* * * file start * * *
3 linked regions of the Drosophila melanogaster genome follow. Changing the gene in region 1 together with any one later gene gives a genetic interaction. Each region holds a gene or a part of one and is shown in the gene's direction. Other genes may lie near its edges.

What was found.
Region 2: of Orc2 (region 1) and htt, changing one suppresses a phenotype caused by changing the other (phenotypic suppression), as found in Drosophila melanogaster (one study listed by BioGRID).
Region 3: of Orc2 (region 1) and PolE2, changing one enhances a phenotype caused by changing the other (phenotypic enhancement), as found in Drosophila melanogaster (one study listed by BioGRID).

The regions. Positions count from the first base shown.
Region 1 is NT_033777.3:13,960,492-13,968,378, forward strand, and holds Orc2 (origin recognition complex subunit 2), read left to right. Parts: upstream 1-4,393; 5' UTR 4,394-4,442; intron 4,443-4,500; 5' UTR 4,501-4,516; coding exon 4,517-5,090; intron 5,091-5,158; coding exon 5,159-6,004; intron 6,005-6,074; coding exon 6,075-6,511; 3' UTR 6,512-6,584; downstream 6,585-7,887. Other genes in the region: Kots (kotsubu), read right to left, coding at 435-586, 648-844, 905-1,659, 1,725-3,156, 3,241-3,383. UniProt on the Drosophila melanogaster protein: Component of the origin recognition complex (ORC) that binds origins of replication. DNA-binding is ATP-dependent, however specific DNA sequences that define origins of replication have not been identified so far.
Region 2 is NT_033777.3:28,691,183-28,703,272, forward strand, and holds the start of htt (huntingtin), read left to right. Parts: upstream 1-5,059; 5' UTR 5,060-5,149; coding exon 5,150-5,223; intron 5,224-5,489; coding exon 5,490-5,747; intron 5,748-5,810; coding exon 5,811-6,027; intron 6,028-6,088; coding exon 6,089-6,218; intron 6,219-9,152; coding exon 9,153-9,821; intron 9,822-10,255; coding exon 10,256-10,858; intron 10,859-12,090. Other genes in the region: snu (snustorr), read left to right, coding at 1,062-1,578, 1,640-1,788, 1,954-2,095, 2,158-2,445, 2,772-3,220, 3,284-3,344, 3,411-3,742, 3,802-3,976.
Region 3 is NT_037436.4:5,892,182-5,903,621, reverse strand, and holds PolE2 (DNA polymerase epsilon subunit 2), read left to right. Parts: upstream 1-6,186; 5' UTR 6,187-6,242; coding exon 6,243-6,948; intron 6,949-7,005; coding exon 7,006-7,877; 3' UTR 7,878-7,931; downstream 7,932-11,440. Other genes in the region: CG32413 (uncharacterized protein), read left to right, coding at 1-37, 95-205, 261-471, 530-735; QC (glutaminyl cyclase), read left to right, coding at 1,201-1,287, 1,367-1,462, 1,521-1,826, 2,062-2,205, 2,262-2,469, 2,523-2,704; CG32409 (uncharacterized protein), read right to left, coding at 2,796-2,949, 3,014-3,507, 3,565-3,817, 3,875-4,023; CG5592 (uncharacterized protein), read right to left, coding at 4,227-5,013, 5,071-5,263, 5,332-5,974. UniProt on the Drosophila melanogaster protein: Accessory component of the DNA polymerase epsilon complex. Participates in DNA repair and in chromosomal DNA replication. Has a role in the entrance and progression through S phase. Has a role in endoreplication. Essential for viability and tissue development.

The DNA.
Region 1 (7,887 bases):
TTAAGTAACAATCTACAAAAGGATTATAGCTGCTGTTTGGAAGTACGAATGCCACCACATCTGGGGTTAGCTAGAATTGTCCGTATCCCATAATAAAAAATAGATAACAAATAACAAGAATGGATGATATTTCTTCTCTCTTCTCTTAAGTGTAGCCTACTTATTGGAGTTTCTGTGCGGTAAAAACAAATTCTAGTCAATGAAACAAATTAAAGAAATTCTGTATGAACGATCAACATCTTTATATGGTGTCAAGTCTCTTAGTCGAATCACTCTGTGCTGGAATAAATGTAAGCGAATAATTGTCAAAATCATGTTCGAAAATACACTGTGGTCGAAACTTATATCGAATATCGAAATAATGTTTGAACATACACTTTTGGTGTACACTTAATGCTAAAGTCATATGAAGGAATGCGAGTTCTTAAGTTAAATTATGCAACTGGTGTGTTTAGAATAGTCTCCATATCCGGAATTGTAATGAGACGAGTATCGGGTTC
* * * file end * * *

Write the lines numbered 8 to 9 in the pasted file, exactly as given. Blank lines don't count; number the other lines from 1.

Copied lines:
Region 3 is NT_037436.4:5,892,182-5,903,621, reverse strand, and holds PolE2 (DNA polymerase epsilon subunit 2), read left to right. Parts: upstream 1-6,186; 5' UTR 6,187-6,242; coding exon 6,243-6,948; intron 6,949-7,005; coding exon 7,006-7,877; 3' UTR 7,878-7,931; downstream 7,932-11,440. Other genes in the region: CG32413 (uncharacterized protein), read left to right, coding at 1-37, 95-205, 261-471, 530-735; QC (glutaminyl cyclase), read left to right, coding at 1,201-1,287, 1,367-1,462, 1,521-1,826, 2,062-2,205, 2,262-2,469, 2,523-2,704; CG32409 (uncharacterized protein), read right to left, coding at 2,796-2,949, 3,014-3,507, 3,565-3,817, 3,875-4,023; CG5592 (uncharacterized protein), read right to left, coding at 4,227-5,013, 5,071-5,263, 5,332-5,974. UniProt on the Drosophila melanogaster protein: Accessory component of the DNA polymerase epsilon complex. Participates in DNA repair and in chromosomal DNA replication. Has a role in the entrance and progression through S phase. Has a role in endoreplication. Essential for viability and tissue development.

The DNA.